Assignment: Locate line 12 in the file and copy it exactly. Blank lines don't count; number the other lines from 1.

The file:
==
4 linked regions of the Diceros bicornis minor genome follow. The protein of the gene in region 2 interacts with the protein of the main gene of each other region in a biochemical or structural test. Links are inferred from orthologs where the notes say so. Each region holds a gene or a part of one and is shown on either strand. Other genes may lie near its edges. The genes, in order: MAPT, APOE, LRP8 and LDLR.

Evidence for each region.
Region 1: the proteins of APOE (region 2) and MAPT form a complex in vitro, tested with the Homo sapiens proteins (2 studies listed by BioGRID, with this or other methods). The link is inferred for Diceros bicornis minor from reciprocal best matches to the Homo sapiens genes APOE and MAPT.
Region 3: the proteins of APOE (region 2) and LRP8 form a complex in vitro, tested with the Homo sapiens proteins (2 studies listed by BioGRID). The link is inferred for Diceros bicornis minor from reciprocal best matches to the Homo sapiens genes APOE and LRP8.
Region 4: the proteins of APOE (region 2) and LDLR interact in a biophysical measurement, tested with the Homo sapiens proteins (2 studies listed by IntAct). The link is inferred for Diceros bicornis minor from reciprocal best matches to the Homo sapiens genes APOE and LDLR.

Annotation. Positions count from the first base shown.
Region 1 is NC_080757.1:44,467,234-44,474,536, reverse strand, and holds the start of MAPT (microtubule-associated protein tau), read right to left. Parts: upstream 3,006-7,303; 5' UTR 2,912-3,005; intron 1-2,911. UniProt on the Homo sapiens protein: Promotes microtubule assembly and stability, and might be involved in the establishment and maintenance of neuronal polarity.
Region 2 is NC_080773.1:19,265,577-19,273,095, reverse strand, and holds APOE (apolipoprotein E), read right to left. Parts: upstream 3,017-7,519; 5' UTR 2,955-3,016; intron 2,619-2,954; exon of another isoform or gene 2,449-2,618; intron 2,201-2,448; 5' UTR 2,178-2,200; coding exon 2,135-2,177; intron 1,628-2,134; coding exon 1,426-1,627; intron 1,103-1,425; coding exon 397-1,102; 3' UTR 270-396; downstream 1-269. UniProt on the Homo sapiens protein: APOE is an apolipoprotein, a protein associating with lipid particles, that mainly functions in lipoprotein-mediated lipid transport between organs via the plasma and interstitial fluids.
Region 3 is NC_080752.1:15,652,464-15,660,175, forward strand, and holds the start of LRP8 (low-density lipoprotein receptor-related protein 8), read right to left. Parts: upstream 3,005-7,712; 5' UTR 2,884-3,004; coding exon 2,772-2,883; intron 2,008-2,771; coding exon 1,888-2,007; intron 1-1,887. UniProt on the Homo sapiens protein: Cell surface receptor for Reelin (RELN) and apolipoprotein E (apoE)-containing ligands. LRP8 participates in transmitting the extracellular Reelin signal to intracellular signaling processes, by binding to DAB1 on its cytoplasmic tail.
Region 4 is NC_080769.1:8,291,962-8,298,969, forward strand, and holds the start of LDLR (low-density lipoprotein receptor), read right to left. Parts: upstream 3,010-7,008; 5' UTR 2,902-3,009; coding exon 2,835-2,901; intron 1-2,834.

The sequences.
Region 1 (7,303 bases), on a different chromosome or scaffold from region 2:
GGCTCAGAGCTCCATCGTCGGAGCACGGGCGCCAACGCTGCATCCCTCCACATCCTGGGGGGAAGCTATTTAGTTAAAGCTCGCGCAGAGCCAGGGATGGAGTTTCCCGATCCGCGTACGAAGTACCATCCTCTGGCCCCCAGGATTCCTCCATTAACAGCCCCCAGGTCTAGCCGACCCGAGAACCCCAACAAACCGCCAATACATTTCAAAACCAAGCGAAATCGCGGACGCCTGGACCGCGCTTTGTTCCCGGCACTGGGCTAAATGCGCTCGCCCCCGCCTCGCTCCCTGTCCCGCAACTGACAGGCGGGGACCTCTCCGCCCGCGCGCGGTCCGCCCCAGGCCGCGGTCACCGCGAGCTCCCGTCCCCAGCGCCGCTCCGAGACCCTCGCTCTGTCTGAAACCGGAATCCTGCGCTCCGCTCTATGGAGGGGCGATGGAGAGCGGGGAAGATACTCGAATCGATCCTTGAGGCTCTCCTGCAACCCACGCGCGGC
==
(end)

Region 1 (7,303 bases), on a different chromosome or scaffold from region 2: